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How Our Machine-Based Way of Life is Not Only Destroying Nature, It Is Also Destroying Us

In a society with little time for rest, our sense of self is identified with anxiety and accomplishment instead of our true being.

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Many of us, especially powerful people, actually value our manipulations of machines over our human relationships, and over activities or engagements that do not involve machines, like reading a book, taking a walk, or watching a sunset. The living spirit inside us was not made by a machine, neither was the sun, nor the sky, nor the earth. But the way we live denotes that machines are more significant than any of these things, and such a way of life neglects our opportunities for truly being human.

Why, in our modern world, is going valued so utterly and completely over being? Why, indeed, is being so profoundly devalued, held in high suspicion, and looked upon as idleness and laziness? Perhaps because if one is simply being, simply enjoying being alive, being human, being in time and space, being a human being; then one is not contributing to the slavish wheel of commerce, one is not feeding the grand capitalist system with one's time and energy, with one's blood, sweat, and tears, or with one's very life.

In the state of being, we cannot be accounted for by the measuring sticks of materialism.

Going makes money, being has no need for it. Going needs to be fueled by saleable items like gasoline and coffee, doughnuts and cell phones, CDs and computers; being needs no fuel, its fuel is the acceptance and appreciation of whatever exists in this moment. Going has many goals and agendas that require much effort and activity to accomplish. Being has only one goal: to be. In a state of being, just being is enough.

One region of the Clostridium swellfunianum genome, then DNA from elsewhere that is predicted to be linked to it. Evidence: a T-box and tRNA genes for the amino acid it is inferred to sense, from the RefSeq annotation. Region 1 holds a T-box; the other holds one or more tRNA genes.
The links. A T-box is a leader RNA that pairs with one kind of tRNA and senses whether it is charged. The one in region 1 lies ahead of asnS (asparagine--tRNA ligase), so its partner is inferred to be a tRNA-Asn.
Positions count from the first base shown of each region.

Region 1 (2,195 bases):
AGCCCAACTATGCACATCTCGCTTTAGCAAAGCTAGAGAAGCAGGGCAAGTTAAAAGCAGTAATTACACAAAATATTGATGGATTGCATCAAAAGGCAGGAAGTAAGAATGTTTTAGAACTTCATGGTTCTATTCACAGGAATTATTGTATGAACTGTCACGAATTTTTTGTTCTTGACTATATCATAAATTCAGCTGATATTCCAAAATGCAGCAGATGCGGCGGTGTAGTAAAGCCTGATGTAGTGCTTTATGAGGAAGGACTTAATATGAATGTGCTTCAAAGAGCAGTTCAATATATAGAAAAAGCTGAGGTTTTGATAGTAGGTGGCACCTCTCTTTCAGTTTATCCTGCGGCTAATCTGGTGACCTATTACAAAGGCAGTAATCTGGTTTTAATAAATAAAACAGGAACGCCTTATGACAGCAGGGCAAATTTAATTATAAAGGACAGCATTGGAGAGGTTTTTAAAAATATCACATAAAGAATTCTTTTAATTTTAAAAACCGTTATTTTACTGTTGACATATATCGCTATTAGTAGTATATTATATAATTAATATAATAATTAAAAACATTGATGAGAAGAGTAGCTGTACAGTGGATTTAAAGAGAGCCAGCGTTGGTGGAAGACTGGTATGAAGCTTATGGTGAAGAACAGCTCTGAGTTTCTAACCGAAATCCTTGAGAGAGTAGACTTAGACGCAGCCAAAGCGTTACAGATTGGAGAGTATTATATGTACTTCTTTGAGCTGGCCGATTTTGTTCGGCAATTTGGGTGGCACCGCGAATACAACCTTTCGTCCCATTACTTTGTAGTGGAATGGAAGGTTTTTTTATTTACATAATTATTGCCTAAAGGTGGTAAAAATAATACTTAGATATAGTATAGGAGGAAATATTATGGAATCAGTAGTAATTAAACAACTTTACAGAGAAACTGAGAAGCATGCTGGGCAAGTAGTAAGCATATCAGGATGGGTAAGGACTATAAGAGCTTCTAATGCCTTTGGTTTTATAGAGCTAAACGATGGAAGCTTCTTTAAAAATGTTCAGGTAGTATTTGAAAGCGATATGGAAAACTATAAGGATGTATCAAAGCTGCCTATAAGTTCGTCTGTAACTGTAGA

“What the hell are you talking about!?!” you exclaim, jumping out of your seat. “What is this being of which you speak?!?” In the modern world, there is an unacknowledged social consensus that we should always be preoccupied with some form of outside stimulation, that we are forever in need of something we don't have—we've become chronic “channel-surfers" of life. That's why we're always going. We can't relax. Most of us can't just sit with ourselves for five seconds.

In a state of being, however, we have the opportunity to notice what we are experiencing without reactively and automatically pursing our attachments, cravings, or desires. In a state of being, we are able to notice what our minds are thinking, and what our bodies are feeling. We are able to notice, or sense internally, the sensations inside our own skin and our perceptions of the world around us, as well as how it feels to simply be in the world. Attunement to your being is the same thing as becoming aware of your presence: the spirit, force, energy, or whatever you would call the essence of who and what you are as a living, sentient human being.

Although being is shared by all humans of all cultures and all eras, and by all living creatures, in truth, being as an aspect of our human condition and potential is not a reinforced or celebrated capacity in modern Western culture. Because we focus so exclusively on going and on becoming, you could say that being is not an innately modern Western phenomenon or faculty. Therefore, it is somewhat strange for us to consider. In fact, b eing is more well known to pre-Western, indigenous, and Eastern cultural paradigms in which humans co-existed more directly with the planet and with one another. Being implies a sense of profound interconnection and interrelationship with the social and natural world, involving not only one's mental processes but also one's body awareness, sensations, energies, instincts, and intuitions.

 
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